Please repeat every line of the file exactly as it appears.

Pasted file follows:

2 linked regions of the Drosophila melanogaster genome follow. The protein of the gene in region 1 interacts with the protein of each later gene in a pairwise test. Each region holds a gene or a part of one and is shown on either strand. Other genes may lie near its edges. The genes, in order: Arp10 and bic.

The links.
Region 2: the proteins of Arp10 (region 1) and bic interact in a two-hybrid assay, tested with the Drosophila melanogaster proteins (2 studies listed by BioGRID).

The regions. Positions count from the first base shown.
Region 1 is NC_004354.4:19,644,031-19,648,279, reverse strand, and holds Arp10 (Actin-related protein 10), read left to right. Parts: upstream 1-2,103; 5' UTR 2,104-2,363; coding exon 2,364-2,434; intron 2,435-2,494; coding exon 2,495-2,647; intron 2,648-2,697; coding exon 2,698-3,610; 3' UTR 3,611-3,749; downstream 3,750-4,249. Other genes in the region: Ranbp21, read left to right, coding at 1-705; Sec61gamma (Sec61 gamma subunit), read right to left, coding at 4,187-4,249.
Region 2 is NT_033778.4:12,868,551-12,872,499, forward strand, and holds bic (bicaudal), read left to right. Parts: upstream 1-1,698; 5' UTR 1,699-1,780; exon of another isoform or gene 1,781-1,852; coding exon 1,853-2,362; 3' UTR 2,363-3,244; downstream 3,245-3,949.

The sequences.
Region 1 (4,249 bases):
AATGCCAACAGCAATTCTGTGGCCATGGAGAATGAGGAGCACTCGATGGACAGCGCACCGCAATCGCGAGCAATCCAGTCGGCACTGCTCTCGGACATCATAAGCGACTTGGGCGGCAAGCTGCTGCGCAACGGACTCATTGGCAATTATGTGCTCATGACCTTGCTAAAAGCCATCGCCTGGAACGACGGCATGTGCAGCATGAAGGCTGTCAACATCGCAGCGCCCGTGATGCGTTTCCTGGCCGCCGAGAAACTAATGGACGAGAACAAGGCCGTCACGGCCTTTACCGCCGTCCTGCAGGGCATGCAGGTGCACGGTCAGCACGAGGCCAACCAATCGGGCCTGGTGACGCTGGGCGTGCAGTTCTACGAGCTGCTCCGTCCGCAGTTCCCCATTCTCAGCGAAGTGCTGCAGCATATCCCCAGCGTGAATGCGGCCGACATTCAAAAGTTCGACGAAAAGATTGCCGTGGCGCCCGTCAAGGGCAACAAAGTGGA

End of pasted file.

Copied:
2 linked regions of the Drosophila melanogaster genome follow. The protein of the gene in region 1 interacts with the protein of each later gene in a pairwise test. Each region holds a gene or a part of one and is shown on either strand. Other genes may lie near its edges. The genes, in order: Arp10 and bic.

The links.
Region 2: the proteins of Arp10 (region 1) and bic interact in a two-hybrid assay, tested with the Drosophila melanogaster proteins (2 studies listed by BioGRID).

The regions. Positions count from the first base shown.
Region 1 is NC_004354.4:19,644,031-19,648,279, reverse strand, and holds Arp10 (Actin-related protein 10), read left to right. Parts: upstream 1-2,103; 5' UTR 2,104-2,363; coding exon 2,364-2,434; intron 2,435-2,494; coding exon 2,495-2,647; intron 2,648-2,697; coding exon 2,698-3,610; 3' UTR 3,611-3,749; downstream 3,750-4,249. Other genes in the region: Ranbp21, read left to right, coding at 1-705; Sec61gamma (Sec61 gamma subunit), read right to left, coding at 4,187-4,249.
Region 2 is NT_033778.4:12,868,551-12,872,499, forward strand, and holds bic (bicaudal), read left to right. Parts: upstream 1-1,698; 5' UTR 1,699-1,780; exon of another isoform or gene 1,781-1,852; coding exon 1,853-2,362; 3' UTR 2,363-3,244; downstream 3,245-3,949.

The sequences.
Region 1 (4,249 bases):
AATGCCAACAGCAATTCTGTGGCCATGGAGAATGAGGAGCACTCGATGGACAGCGCACCGCAATCGCGAGCAATCCAGTCGGCACTGCTCTCGGACATCATAAGCGACTTGGGCGGCAAGCTGCTGCGCAACGGACTCATTGGCAATTATGTGCTCATGACCTTGCTAAAAGCCATCGCCTGGAACGACGGCATGTGCAGCATGAAGGCTGTCAACATCGCAGCGCCCGTGATGCGTTTCCTGGCCGCCGAGAAACTAATGGACGAGAACAAGGCCGTCACGGCCTTTACCGCCGTCCTGCAGGGCATGCAGGTGCACGGTCAGCACGAGGCCAACCAATCGGGCCTGGTGACGCTGGGCGTGCAGTTCTACGAGCTGCTCCGTCCGCAGTTCCCCATTCTCAGCGAAGTGCTGCAGCATATCCCCAGCGTGAATGCGGCCGACATTCAAAAGTTCGACGAAAAGATTGCCGTGGCGCCCGTCAAGGGCAACAAAGTGGA